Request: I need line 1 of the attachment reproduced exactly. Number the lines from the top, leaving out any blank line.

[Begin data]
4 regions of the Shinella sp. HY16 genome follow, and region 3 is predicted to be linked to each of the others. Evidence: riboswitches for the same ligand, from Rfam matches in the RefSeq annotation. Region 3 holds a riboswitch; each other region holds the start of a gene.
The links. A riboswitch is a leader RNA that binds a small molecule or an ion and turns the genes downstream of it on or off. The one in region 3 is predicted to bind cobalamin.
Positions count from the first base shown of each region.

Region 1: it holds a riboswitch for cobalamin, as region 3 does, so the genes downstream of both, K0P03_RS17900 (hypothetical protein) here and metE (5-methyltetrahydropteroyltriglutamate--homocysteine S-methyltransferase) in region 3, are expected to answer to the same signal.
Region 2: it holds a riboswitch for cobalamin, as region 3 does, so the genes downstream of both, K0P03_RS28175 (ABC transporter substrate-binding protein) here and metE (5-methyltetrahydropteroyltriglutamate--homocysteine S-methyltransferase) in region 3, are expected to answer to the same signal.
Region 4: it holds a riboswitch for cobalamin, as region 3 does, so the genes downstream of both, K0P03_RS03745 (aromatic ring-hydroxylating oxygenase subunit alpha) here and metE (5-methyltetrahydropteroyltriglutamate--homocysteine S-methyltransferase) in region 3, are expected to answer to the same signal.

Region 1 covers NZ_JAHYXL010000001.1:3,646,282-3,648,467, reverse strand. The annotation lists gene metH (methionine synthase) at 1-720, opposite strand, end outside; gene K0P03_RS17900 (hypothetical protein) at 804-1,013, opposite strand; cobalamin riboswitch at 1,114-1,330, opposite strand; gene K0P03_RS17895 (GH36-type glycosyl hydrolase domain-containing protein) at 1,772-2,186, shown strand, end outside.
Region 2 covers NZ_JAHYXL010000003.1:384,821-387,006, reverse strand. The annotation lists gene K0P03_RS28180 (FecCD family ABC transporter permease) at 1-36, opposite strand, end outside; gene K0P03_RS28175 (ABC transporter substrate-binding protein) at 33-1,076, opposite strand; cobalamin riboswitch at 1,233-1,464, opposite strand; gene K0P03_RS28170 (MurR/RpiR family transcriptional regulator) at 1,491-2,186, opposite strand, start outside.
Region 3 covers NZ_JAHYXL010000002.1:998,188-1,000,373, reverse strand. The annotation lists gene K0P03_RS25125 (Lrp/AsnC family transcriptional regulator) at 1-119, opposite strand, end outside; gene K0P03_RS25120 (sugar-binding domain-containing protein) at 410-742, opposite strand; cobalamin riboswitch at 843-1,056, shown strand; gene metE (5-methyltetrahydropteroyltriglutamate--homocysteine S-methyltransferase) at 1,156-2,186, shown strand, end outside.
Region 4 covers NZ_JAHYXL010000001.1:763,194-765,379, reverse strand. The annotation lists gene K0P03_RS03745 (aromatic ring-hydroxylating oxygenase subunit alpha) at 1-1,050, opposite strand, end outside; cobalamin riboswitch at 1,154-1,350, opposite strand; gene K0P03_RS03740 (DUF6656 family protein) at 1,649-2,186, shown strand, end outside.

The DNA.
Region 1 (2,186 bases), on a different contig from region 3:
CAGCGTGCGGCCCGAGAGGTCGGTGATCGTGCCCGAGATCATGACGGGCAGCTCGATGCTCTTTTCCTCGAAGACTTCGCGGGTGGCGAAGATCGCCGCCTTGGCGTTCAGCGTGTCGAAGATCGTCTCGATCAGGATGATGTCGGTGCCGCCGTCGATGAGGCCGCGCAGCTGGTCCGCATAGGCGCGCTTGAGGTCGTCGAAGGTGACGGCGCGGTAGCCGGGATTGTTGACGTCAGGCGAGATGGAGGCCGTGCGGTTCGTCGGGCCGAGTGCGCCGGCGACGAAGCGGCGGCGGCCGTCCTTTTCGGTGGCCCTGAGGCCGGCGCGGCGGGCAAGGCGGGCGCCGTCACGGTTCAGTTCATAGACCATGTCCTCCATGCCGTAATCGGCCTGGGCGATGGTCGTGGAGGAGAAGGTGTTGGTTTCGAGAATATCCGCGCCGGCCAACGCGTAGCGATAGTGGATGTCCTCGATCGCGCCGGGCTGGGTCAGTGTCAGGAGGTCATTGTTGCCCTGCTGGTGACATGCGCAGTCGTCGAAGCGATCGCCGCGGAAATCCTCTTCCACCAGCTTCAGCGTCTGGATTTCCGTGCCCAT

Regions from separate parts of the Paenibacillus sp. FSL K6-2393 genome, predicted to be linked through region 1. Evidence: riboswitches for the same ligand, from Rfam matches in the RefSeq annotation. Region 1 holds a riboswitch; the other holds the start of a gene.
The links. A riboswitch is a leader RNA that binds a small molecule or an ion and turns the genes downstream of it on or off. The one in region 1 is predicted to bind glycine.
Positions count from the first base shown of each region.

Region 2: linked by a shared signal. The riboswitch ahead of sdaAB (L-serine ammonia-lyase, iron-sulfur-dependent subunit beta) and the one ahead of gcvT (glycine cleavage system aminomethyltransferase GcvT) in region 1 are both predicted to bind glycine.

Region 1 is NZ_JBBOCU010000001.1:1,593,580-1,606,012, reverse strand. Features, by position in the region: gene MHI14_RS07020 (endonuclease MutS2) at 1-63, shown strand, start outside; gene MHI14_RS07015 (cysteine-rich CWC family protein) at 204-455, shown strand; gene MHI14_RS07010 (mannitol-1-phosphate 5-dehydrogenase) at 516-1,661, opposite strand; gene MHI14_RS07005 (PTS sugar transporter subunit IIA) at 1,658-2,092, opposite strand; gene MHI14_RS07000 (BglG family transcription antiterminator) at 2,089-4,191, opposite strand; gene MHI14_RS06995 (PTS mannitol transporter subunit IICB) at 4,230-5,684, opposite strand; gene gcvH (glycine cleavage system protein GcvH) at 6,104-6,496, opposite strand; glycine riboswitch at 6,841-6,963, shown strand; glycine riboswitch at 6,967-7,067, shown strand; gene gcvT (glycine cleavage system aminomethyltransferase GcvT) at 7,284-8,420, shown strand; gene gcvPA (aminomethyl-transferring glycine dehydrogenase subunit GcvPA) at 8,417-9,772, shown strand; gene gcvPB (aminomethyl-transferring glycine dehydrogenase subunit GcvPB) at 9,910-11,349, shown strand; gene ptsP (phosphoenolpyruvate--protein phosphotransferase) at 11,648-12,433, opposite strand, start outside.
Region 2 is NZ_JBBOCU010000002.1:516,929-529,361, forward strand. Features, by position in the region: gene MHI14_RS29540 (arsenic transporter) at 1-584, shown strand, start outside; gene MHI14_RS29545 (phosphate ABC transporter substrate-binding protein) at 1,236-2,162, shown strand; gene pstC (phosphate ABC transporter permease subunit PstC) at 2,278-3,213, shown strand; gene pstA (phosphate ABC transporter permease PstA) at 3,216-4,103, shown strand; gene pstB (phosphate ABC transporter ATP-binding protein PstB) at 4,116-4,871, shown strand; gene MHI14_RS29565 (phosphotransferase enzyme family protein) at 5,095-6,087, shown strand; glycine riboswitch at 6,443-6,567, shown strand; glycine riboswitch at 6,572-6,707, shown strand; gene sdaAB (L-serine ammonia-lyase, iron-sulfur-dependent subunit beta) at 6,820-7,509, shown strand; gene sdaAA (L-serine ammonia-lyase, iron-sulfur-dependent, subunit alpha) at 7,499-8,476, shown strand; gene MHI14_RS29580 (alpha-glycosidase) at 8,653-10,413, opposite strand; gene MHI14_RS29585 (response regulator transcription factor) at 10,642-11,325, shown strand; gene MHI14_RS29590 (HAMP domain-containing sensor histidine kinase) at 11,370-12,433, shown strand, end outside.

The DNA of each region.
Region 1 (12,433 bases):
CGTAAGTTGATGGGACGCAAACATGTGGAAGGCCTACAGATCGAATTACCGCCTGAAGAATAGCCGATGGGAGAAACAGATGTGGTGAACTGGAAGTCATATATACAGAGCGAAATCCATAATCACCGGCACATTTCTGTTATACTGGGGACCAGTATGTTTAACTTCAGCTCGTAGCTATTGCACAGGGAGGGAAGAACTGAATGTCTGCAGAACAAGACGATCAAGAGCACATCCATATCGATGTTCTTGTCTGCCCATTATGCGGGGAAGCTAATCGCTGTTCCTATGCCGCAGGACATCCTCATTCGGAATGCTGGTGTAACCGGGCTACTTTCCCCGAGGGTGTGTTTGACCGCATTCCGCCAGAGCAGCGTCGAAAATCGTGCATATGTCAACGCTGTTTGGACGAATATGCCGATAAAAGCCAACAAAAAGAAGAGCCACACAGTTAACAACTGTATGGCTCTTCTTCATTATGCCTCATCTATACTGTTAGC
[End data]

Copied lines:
4 regions of the Shinella sp. HY16 genome follow, and region 3 is predicted to be linked to each of the others. Evidence: riboswitches for the same ligand, from Rfam matches in the RefSeq annotation. Region 3 holds a riboswitch; each other region holds the start of a gene.